Tens of millions in unused parks fees could boost bike-path projects

trail dedication ceremony- Swan Island

Swan Island, north of the Fremont Bridge on the east bank of the Willamette, is home to a lonely segment of what could be a future North Portland Greenway.
(Photos: J.Maus/BikePortland)

The Portland Bureau of Parks and Recreation is rarely discussed as part of the answer to Portland’s transportation problems.

Instead of relying mostly on relatively costly off-street paths, which are the main channels for low-stress bike transportation in most of the United States, Portland generally prides itself on improving its actual streets for biking.

But the city’s parks bureau is currently facing a problem that many transportation advocates don’t know about: How to spend the tens of millions of dollars in fees from new development that have been pouring into city coffers for years now.

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City applies for funding of Flanders bikeway bridge, 70s Bikeway, and more

Buffered Bike Lane with a bike symbol and arrow pointing forward
redelectric

The Red Electric Trail, a dream for southwest neighborhood activists, could get over $600,000 in funding if a city grant request comes through.

City Council voted 5-0 yesterday to authorize grant applications for five major bikeway projects. The $9 million in grant requests would help the Bureau of Transportation fund a host of key projects, some of which have languished on lists and in the hearts of advocates for many years.

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The four bikeways it’ll take to make the Lloyd District great

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This is the third in a three-part series about the biking potential of the Lloyd District. Read the first two here.

If 1,597 new homes were about to land in the space where, seven years ago, new homes in the Portland metro area would have been most likely to land, they would be the biggest news story in the area.

In the rural outskirts of east Vancouver (yes, that counts as Portland metro), beloved farms would be shutting down. Work crews would be widening intersections and stripping away street parking to make room for more turn lanes. For miles around, residents and businesses would be bracing themselves for traffic paralysis.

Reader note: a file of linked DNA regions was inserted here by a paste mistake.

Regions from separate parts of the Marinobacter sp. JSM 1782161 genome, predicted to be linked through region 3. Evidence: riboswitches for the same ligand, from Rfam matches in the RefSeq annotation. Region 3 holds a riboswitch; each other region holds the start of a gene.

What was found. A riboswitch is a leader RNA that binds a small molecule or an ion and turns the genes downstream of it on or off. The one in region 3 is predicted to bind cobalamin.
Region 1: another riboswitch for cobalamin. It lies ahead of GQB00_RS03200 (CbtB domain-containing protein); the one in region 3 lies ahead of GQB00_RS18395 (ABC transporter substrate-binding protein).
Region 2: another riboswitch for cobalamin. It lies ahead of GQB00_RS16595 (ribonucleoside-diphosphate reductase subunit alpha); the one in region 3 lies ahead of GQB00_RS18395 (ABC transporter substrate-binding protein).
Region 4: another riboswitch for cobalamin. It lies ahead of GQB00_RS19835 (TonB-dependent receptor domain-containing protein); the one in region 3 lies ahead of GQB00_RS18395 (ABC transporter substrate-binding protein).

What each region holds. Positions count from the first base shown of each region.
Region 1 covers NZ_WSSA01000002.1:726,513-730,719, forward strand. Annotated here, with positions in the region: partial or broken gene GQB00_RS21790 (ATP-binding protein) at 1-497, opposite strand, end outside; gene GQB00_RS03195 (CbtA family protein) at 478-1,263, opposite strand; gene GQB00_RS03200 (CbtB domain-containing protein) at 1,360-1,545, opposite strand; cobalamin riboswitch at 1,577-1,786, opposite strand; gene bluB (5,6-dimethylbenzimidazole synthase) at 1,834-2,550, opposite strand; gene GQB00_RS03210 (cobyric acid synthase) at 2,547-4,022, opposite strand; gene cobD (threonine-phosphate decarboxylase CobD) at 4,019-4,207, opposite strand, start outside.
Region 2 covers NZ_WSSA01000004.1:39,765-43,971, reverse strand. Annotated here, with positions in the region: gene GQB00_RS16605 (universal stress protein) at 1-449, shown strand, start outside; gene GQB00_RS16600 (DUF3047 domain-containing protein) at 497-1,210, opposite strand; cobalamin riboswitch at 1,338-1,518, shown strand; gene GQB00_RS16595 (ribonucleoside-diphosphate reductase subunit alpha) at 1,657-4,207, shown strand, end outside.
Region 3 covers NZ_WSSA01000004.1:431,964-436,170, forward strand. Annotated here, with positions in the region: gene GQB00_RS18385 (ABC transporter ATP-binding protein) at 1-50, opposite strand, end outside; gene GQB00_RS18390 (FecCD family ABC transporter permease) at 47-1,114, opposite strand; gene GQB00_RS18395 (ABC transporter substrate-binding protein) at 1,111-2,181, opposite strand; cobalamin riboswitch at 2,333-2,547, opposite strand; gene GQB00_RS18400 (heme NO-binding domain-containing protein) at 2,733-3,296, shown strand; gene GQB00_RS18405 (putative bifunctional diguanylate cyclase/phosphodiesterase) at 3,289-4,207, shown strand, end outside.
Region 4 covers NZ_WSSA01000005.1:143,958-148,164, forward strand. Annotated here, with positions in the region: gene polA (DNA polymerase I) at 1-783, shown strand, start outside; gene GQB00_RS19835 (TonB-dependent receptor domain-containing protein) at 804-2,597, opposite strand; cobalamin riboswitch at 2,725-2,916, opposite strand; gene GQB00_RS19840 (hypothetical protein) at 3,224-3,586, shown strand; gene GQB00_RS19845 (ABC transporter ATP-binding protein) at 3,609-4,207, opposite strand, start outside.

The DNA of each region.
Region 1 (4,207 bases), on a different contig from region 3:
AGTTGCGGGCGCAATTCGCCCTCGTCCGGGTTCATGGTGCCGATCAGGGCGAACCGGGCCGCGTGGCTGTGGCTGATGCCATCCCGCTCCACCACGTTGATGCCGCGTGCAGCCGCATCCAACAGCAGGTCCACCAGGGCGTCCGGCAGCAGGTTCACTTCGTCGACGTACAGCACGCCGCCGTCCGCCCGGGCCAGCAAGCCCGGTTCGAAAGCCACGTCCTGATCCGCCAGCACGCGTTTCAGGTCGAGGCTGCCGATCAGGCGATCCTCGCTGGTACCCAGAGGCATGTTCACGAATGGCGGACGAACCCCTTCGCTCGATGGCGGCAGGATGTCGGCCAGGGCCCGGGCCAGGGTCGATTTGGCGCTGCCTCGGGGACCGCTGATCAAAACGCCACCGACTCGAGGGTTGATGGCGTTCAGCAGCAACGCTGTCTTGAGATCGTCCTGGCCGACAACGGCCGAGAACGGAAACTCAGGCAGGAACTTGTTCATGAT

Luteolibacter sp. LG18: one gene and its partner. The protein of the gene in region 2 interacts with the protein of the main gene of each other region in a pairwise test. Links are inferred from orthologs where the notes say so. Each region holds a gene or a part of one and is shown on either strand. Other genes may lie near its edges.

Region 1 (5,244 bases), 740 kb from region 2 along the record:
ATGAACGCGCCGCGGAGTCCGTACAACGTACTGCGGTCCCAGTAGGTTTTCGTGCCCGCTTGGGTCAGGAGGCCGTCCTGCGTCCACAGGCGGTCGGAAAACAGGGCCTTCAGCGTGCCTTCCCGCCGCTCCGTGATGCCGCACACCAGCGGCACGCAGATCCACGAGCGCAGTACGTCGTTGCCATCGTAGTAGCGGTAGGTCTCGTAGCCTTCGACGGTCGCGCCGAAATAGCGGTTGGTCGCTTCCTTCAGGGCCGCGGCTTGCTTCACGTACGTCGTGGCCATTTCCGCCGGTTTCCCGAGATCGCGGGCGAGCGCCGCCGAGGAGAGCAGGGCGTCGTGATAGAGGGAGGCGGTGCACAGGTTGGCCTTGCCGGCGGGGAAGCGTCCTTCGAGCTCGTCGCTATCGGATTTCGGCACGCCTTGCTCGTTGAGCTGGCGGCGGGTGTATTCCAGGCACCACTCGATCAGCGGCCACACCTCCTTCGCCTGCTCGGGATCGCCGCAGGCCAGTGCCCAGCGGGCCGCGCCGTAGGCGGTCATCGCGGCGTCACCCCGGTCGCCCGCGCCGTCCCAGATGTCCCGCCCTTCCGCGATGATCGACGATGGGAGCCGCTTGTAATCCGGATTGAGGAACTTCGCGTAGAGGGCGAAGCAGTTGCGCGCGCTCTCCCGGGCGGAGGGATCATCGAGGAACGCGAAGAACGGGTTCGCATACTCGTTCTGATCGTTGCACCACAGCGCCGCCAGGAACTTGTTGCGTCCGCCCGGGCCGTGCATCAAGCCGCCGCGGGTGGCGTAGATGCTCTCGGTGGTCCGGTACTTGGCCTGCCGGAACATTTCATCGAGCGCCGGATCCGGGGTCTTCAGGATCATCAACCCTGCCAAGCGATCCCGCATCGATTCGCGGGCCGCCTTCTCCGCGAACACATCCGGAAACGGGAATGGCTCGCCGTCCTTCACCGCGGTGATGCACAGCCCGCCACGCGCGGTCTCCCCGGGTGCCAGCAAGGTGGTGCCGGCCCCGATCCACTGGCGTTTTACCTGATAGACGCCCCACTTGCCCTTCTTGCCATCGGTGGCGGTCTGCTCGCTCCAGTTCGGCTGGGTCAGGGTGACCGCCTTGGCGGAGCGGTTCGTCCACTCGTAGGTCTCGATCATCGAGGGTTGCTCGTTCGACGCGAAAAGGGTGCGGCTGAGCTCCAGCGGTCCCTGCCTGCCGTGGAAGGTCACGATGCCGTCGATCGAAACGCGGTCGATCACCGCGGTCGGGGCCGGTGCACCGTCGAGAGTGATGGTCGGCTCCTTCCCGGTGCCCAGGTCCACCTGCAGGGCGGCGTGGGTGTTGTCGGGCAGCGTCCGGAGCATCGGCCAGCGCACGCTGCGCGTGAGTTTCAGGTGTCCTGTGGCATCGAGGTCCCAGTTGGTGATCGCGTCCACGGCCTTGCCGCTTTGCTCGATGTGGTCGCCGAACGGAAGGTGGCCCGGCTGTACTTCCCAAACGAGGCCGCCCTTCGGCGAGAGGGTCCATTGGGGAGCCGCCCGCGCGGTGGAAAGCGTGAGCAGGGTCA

But in the next few years, 1,597 homes are lined up to land somewhere else instead: right in the middle of Portland.

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Comment of the Week: The case against a bike path alongside I-84

Buffered Bike Lane with a bike symbol and arrow pointing forward

A rendering of a possible Sullivan’s Gulch Corridor.
(Rendering: Nick Falbo, Alta Planning + Design)

Biking on a flat off-road path is terrific. But biking on many first-rate streets might be better.

That’s the argument made on Wednesday by reader Terry D-M, at least. In the midst of the heated discussion over whether the Portland Bureau of Transportation needs an equity and inclusion manager, Terry offered a comment that seemed a little off-topic at first but eventually circled directly on point.

The job of an equity manager, Terry argued, would be to help people such as the members of the city’s volunteer Bicycle Advisory Committee escape the involuntary blinders that he thinks caused them to neglect infrastructure outside the central city in favor of (in his view) expensive luxuries like the long-planned Sullivan’s Gulch Corridor between the Rose Quarter and NE 21st.

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Recap from first open house for Sullivan’s Gulch corridor project

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Sullivan's Gulch Corridor Project First Open House-5-4

PBOT Planning Manager Paul Smith
explains the project to
open house attendees.
(Photos © J. Maus)